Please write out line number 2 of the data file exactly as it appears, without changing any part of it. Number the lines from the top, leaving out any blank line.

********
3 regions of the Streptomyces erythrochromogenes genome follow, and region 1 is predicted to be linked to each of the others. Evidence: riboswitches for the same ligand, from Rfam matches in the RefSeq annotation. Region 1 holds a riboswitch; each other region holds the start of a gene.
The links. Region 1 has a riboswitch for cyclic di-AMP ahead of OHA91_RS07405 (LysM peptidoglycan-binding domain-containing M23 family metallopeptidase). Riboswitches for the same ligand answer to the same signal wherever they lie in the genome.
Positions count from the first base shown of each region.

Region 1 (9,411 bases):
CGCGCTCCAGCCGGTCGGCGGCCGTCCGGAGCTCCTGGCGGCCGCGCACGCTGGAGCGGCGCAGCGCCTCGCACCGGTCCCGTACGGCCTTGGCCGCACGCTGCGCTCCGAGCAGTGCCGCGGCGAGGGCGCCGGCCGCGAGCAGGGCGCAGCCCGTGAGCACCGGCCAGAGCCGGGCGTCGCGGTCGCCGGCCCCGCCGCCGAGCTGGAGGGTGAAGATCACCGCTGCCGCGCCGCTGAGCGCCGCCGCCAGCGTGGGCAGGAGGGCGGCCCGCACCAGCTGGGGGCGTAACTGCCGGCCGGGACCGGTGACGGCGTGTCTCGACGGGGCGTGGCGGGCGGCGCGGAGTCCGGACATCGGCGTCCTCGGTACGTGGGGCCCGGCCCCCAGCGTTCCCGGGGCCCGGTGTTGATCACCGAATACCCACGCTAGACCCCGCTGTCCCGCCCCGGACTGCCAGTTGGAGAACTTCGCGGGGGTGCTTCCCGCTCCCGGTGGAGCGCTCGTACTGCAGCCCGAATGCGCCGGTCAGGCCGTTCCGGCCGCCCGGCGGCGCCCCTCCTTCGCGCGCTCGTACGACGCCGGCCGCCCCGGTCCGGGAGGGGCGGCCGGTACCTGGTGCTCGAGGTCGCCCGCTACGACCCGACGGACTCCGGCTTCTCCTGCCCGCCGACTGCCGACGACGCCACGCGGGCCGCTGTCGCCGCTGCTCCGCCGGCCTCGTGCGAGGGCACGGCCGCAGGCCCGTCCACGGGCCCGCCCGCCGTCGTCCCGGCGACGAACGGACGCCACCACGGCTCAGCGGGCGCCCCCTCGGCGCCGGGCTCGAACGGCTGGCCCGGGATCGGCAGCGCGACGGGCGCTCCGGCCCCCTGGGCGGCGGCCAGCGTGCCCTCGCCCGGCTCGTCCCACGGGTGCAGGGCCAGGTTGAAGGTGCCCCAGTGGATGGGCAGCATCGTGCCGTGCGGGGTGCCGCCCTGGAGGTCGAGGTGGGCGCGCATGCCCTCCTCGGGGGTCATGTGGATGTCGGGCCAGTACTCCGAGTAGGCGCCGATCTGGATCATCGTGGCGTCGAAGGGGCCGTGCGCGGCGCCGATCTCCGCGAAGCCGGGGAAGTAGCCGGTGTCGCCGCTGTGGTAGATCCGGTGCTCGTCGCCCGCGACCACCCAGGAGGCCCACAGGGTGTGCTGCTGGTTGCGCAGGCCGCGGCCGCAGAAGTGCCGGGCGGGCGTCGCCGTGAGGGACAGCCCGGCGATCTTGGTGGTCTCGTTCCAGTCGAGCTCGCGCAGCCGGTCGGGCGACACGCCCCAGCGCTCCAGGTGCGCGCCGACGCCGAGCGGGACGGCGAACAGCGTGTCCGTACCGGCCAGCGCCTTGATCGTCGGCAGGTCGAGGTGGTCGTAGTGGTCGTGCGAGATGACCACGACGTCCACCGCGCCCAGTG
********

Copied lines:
The links. Region 1 has a riboswitch for cyclic di-AMP ahead of OHA91_RS07405 (LysM peptidoglycan-binding domain-containing M23 family metallopeptidase). Riboswitches for the same ligand answer to the same signal wherever they lie in the genome.